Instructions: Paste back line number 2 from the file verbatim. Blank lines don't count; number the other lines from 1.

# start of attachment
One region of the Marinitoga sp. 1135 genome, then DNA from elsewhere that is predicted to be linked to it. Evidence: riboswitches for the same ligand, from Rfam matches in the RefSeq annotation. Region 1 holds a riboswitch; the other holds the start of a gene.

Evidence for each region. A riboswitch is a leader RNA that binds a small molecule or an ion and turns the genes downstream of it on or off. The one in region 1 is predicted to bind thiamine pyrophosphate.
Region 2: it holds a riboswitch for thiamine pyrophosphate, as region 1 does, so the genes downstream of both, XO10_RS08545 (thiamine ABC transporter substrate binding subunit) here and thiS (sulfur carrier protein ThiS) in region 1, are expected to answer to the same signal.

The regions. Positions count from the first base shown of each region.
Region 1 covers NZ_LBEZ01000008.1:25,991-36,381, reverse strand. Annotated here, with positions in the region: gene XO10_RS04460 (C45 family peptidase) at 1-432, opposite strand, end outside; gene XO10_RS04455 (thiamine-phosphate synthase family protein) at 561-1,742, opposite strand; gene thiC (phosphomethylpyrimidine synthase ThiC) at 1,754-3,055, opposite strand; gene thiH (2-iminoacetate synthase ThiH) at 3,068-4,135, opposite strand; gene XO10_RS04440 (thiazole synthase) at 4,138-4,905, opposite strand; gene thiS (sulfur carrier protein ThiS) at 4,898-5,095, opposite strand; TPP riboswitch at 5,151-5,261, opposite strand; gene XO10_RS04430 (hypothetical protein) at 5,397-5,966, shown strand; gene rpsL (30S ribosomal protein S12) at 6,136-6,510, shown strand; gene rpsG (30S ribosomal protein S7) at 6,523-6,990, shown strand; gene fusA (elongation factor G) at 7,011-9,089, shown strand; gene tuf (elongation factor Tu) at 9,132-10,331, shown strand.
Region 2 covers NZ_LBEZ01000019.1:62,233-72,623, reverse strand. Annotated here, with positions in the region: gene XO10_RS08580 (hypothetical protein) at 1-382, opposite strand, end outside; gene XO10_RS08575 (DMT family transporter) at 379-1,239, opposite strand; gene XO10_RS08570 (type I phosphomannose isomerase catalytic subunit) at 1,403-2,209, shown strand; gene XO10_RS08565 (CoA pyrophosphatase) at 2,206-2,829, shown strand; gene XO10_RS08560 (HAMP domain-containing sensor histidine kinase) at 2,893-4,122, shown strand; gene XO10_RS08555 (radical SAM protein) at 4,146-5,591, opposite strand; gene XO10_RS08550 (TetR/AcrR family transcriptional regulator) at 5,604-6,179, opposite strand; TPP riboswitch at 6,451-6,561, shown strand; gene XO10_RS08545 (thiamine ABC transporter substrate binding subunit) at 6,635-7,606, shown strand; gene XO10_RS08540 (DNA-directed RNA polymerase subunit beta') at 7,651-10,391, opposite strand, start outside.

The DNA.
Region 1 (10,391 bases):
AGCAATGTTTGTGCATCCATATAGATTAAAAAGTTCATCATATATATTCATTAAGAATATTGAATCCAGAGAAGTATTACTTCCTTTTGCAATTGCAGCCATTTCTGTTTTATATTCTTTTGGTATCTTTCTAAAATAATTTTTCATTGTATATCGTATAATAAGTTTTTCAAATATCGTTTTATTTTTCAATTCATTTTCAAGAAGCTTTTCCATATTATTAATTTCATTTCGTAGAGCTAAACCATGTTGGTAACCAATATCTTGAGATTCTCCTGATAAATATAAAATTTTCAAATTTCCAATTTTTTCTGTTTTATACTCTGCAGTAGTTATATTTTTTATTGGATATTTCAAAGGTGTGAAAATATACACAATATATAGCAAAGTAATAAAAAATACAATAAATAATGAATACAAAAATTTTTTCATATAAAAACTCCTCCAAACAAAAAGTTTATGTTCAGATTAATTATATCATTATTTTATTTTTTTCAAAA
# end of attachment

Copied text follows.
Evidence for each region. A riboswitch is a leader RNA that binds a small molecule or an ion and turns the genes downstream of it on or off. The one in region 1 is predicted to bind thiamine pyrophosphate.